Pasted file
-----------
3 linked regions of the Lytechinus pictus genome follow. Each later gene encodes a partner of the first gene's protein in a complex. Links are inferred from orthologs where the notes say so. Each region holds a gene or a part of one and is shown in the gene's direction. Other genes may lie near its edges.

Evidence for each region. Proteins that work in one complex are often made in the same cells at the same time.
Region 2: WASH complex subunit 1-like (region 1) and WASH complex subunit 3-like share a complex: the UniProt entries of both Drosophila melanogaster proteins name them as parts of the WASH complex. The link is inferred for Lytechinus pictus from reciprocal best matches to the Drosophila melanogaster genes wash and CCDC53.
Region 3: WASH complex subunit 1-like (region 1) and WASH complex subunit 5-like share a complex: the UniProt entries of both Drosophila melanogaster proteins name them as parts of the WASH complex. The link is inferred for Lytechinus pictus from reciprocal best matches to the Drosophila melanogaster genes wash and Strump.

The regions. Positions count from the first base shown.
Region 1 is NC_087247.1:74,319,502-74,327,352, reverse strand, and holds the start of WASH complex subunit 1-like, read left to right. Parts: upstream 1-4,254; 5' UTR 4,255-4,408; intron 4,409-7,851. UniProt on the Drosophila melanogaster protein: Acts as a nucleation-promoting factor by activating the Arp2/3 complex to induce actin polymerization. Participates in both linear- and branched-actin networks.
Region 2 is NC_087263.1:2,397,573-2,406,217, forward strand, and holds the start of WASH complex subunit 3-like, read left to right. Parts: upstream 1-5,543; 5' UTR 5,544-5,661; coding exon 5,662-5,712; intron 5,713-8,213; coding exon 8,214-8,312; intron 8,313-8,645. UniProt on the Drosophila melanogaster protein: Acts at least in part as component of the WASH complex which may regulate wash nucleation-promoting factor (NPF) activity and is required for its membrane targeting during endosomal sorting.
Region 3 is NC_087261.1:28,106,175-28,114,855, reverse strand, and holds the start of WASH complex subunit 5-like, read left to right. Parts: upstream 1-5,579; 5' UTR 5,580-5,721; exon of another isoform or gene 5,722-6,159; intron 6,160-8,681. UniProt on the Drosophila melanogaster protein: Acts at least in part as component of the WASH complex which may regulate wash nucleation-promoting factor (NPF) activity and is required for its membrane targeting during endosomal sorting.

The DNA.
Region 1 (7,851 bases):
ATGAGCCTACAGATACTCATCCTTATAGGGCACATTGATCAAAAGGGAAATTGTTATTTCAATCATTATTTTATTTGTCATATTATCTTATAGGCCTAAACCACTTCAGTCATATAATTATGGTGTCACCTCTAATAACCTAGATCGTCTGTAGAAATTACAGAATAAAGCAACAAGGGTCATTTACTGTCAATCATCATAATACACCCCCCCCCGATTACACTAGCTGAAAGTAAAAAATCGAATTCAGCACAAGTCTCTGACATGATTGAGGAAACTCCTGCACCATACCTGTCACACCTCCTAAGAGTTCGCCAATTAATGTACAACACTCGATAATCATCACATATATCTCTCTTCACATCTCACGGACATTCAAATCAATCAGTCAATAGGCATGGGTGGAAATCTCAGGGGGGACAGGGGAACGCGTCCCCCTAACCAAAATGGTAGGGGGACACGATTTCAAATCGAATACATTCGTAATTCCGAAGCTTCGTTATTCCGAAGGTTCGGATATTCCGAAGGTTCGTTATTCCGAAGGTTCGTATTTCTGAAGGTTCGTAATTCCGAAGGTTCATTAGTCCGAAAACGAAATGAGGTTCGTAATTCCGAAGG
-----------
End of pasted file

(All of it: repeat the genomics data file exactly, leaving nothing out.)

3 linked regions of the Lytechinus pictus genome follow. Each later gene encodes a partner of the first gene's protein in a complex. Links are inferred from orthologs where the notes say so. Each region holds a gene or a part of one and is shown in the gene's direction. Other genes may lie near its edges.

Evidence for each region. Proteins that work in one complex are often made in the same cells at the same time.
Region 2: WASH complex subunit 1-like (region 1) and WASH complex subunit 3-like share a complex: the UniProt entries of both Drosophila melanogaster proteins name them as parts of the WASH complex. The link is inferred for Lytechinus pictus from reciprocal best matches to the Drosophila melanogaster genes wash and CCDC53.
Region 3: WASH complex subunit 1-like (region 1) and WASH complex subunit 5-like share a complex: the UniProt entries of both Drosophila melanogaster proteins name them as parts of the WASH complex. The link is inferred for Lytechinus pictus from reciprocal best matches to the Drosophila melanogaster genes wash and Strump.

The regions. Positions count from the first base shown.
Region 1 is NC_087247.1:74,319,502-74,327,352, reverse strand, and holds the start of WASH complex subunit 1-like, read left to right. Parts: upstream 1-4,254; 5' UTR 4,255-4,408; intron 4,409-7,851. UniProt on the Drosophila melanogaster protein: Acts as a nucleation-promoting factor by activating the Arp2/3 complex to induce actin polymerization. Participates in both linear- and branched-actin networks.
Region 2 is NC_087263.1:2,397,573-2,406,217, forward strand, and holds the start of WASH complex subunit 3-like, read left to right. Parts: upstream 1-5,543; 5' UTR 5,544-5,661; coding exon 5,662-5,712; intron 5,713-8,213; coding exon 8,214-8,312; intron 8,313-8,645. UniProt on the Drosophila melanogaster protein: Acts at least in part as component of the WASH complex which may regulate wash nucleation-promoting factor (NPF) activity and is required for its membrane targeting during endosomal sorting.
Region 3 is NC_087261.1:28,106,175-28,114,855, reverse strand, and holds the start of WASH complex subunit 5-like, read left to right. Parts: upstream 1-5,579; 5' UTR 5,580-5,721; exon of another isoform or gene 5,722-6,159; intron 6,160-8,681. UniProt on the Drosophila melanogaster protein: Acts at least in part as component of the WASH complex which may regulate wash nucleation-promoting factor (NPF) activity and is required for its membrane targeting during endosomal sorting.

The DNA.
Region 1 (7,851 bases):
ATGAGCCTACAGATACTCATCCTTATAGGGCACATTGATCAAAAGGGAAATTGTTATTTCAATCATTATTTTATTTGTCATATTATCTTATAGGCCTAAACCACTTCAGTCATATAATTATGGTGTCACCTCTAATAACCTAGATCGTCTGTAGAAATTACAGAATAAAGCAACAAGGGTCATTTACTGTCAATCATCATAATACACCCCCCCCCGATTACACTAGCTGAAAGTAAAAAATCGAATTCAGCACAAGTCTCTGACATGATTGAGGAAACTCCTGCACCATACCTGTCACACCTCCTAAGAGTTCGCCAATTAATGTACAACACTCGATAATCATCACATATATCTCTCTTCACATCTCACGGACATTCAAATCAATCAGTCAATAGGCATGGGTGGAAATCTCAGGGGGGACAGGGGAACGCGTCCCCCTAACCAAAATGGTAGGGGGACACGATTTCAAATCGAATACATTCGTAATTCCGAAGCTTCGTTATTCCGAAGGTTCGGATATTCCGAAGGTTCGTTATTCCGAAGGTTCGTATTTCTGAAGGTTCGTAATTCCGAAGGTTCATTAGTCCGAAAACGAAATGAGGTTCGTAATTCCGAAGG